French botanist Francois Andre Michaux, brought the Camellia sinensis plant to the United States and gave it to Henry Middleton.

 

19th century

 

Dutch East India Company declared bankrupt.

 

1800 C.E.

Tea gardens become popular haunts for fashionable Londoners.

 

1810 C.E.

Tea plants are introduced in Taiwan.

 

1818 C.E.

The Temperance Movement is founded as a result of rampant alcoholism brought on by the Industrial Revolution. Members seek salvation for the drunken men with “tea and god on their side”. This movement eventually inspired the word “teetotaling”.

 

1823 C.E.

The first Indian tea bushes are “discovered” growing wild in the Assam region of India by British Army Major Robert Bruce.

 

1827 C.E.

The first Chinese tea seeds are planted in Java by an entrepreneurial Dutchman (J.I.L.L. Jacobsen), who smuggled both the seeds and teamen out of China. The Chinese plant did not thrive however, and was later supplanted by the hardier Assam variety.

Tea planting in the Indian district of Darjeeling had begun Dr. Campbell, a civil surgeon of the Indian Medical Service. Campbell was transferred to Darjeeling in 1839 and used seeds from China to begin experimental tea planting, a practice he and others continued during the 1840s. The government also established tea nurseries during that period. Commercial development began during the 1850s.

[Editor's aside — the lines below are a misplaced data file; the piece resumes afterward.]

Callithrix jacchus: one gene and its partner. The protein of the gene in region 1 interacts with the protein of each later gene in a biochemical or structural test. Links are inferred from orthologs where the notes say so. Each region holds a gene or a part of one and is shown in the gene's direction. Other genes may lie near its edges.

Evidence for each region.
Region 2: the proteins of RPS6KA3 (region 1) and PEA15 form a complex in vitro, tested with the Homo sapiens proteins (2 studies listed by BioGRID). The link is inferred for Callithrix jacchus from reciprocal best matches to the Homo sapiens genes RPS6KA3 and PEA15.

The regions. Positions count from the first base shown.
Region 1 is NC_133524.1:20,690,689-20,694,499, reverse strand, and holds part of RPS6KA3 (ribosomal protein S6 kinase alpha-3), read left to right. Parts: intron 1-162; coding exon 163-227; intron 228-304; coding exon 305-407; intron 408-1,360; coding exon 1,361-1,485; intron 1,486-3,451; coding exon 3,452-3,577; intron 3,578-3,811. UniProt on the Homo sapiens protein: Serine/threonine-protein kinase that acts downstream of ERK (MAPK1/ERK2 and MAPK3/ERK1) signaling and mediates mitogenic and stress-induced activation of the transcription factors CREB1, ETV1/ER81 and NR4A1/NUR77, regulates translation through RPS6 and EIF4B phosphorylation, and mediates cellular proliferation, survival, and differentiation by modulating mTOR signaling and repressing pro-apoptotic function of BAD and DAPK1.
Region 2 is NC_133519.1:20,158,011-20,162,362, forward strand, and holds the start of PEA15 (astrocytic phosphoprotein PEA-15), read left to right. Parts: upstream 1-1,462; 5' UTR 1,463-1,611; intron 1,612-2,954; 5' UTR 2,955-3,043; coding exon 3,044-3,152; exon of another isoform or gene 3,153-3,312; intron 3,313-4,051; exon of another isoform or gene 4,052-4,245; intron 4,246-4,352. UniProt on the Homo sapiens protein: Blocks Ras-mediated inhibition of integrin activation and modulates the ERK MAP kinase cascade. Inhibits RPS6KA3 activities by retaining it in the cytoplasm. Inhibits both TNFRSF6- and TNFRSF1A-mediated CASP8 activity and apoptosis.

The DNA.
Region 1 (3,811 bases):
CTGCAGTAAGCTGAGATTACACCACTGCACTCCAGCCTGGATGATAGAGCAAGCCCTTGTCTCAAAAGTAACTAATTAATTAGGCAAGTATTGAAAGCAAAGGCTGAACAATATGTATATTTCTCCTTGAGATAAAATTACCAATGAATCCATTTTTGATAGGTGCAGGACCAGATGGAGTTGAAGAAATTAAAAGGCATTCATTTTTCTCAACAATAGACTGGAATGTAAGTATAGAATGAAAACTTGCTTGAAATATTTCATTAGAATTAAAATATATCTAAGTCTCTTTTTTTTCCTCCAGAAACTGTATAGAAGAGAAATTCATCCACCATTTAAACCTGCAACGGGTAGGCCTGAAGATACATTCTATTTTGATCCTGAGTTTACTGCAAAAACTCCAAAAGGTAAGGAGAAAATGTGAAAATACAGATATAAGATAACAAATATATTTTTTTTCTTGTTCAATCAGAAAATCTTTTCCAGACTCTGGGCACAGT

The British are ecstatic as this means that they are now able to successfully grow their own tea, in India.

 

1830 C.E.

Charles Grey, 2nd Earl Grey (Viscount Horwick) forms a new government in England and he becomes British PM. A Chinese mandarin gifts him with Earl Grey Tea, containing the key ingredient of oil of bergamot (cross between pear lemon and Seville orange).

 

1840–42 C.E.

First Opium War, was concluded by the Treaty of Nanking, China lost the Hong Kong island to the United Kingdom, and UK also established five treaty ports at Shanghai, Canton, Ningpo, Fuchow, and Amoy. England wins “the right” to trade opium for tea.

 

1840 C.E.

Anna the 7th Duchess of Bedford invents “Afternoon Tea” to abolish the “sinking feeling” she experienced during the long gap between breakfast and dinner.

 

 1856–60 C.E.

Second  Opium War, resulted in a second group of treaty ports being set up; eventually more than 80 treaty ports were established in China, involving many foreign powers (France, Russia, and the U.S.). Opium trade was legalized and China had to pay silver to the winners.

 

1863 C.E.

East India Company started tea production in Nepal.

 

1862 C.E.

Ladurée tea shop opened in Paris.

 

1867 C.E.

Tea first sown in Ceylon/Sri Lanka.

 

1869 C.E.

Cutty Sark clipper built – the last merchant ship to be so built. Coffee-rust fungus destroyed most of the coffee plants in Ceylon (now Sri Lanka): this led to the establishment of the tea industry there.

 

1897 C.E.

The Orchard (tea room) opened.

 

1854 C.E.

The British introduce tea to Morocco.

 

1867 C.E.

Scotsman James Taylor, manager of a coffee plantation in Ceylon, Sri Lanka, experiments with growing tea, planting both the China and India seed. The Assam seed flourishes and becomes the first commercial tea from Ceylon.